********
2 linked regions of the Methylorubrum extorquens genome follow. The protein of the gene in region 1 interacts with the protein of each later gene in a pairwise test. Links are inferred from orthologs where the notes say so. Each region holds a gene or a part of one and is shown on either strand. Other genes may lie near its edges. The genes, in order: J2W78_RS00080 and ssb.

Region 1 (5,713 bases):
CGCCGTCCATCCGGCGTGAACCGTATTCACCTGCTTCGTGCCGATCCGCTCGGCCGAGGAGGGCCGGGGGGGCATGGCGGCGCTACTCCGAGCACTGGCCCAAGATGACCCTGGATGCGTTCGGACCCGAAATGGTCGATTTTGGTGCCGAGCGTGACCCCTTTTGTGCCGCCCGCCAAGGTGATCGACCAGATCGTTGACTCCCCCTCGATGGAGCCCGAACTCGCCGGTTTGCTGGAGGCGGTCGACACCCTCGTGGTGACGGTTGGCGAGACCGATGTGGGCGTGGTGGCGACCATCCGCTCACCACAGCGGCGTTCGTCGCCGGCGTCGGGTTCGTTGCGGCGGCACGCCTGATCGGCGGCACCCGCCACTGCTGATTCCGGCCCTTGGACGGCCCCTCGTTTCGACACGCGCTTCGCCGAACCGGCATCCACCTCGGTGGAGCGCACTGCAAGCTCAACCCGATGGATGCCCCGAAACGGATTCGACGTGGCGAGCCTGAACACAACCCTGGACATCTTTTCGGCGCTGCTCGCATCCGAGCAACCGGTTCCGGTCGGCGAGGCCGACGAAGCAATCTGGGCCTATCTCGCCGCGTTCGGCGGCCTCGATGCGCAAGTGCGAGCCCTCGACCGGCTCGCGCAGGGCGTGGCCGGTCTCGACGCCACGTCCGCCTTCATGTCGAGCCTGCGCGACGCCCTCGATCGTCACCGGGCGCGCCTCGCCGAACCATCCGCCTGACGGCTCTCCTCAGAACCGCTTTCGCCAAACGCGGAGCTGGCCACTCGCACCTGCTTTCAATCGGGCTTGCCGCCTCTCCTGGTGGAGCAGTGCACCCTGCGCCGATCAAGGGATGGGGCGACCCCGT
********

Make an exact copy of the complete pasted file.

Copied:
2 linked regions of the Methylorubrum extorquens genome follow. The protein of the gene in region 1 interacts with the protein of each later gene in a pairwise test. Links are inferred from orthologs where the notes say so. Each region holds a gene or a part of one and is shown on either strand. Other genes may lie near its edges. The genes, in order: J2W78_RS00080 and ssb.

Region 1 (5,713 bases):
CGCCGTCCATCCGGCGTGAACCGTATTCACCTGCTTCGTGCCGATCCGCTCGGCCGAGGAGGGCCGGGGGGGCATGGCGGCGCTACTCCGAGCACTGGCCCAAGATGACCCTGGATGCGTTCGGACCCGAAATGGTCGATTTTGGTGCCGAGCGTGACCCCTTTTGTGCCGCCCGCCAAGGTGATCGACCAGATCGTTGACTCCCCCTCGATGGAGCCCGAACTCGCCGGTTTGCTGGAGGCGGTCGACACCCTCGTGGTGACGGTTGGCGAGACCGATGTGGGCGTGGTGGCGACCATCCGCTCACCACAGCGGCGTTCGTCGCCGGCGTCGGGTTCGTTGCGGCGGCACGCCTGATCGGCGGCACCCGCCACTGCTGATTCCGGCCCTTGGACGGCCCCTCGTTTCGACACGCGCTTCGCCGAACCGGCATCCACCTCGGTGGAGCGCACTGCAAGCTCAACCCGATGGATGCCCCGAAACGGATTCGACGTGGCGAGCCTGAACACAACCCTGGACATCTTTTCGGCGCTGCTCGCATCCGAGCAACCGGTTCCGGTCGGCGAGGCCGACGAAGCAATCTGGGCCTATCTCGCCGCGTTCGGCGGCCTCGATGCGCAAGTGCGAGCCCTCGACCGGCTCGCGCAGGGCGTGGCCGGTCTCGACGCCACGTCCGCCTTCATGTCGAGCCTGCGCGACGCCCTCGATCGTCACCGGGCGCGCCTCGCCGAACCATCCGCCTGACGGCTCTCCTCAGAACCGCTTTCGCCAAACGCGGAGCTGGCCACTCGCACCTGCTTTCAATCGGGCTTGCCGCCTCTCCTGGTGGAGCAGTGCACCCTGCGCCGATCAAGGGATGGGGCGACCCCGT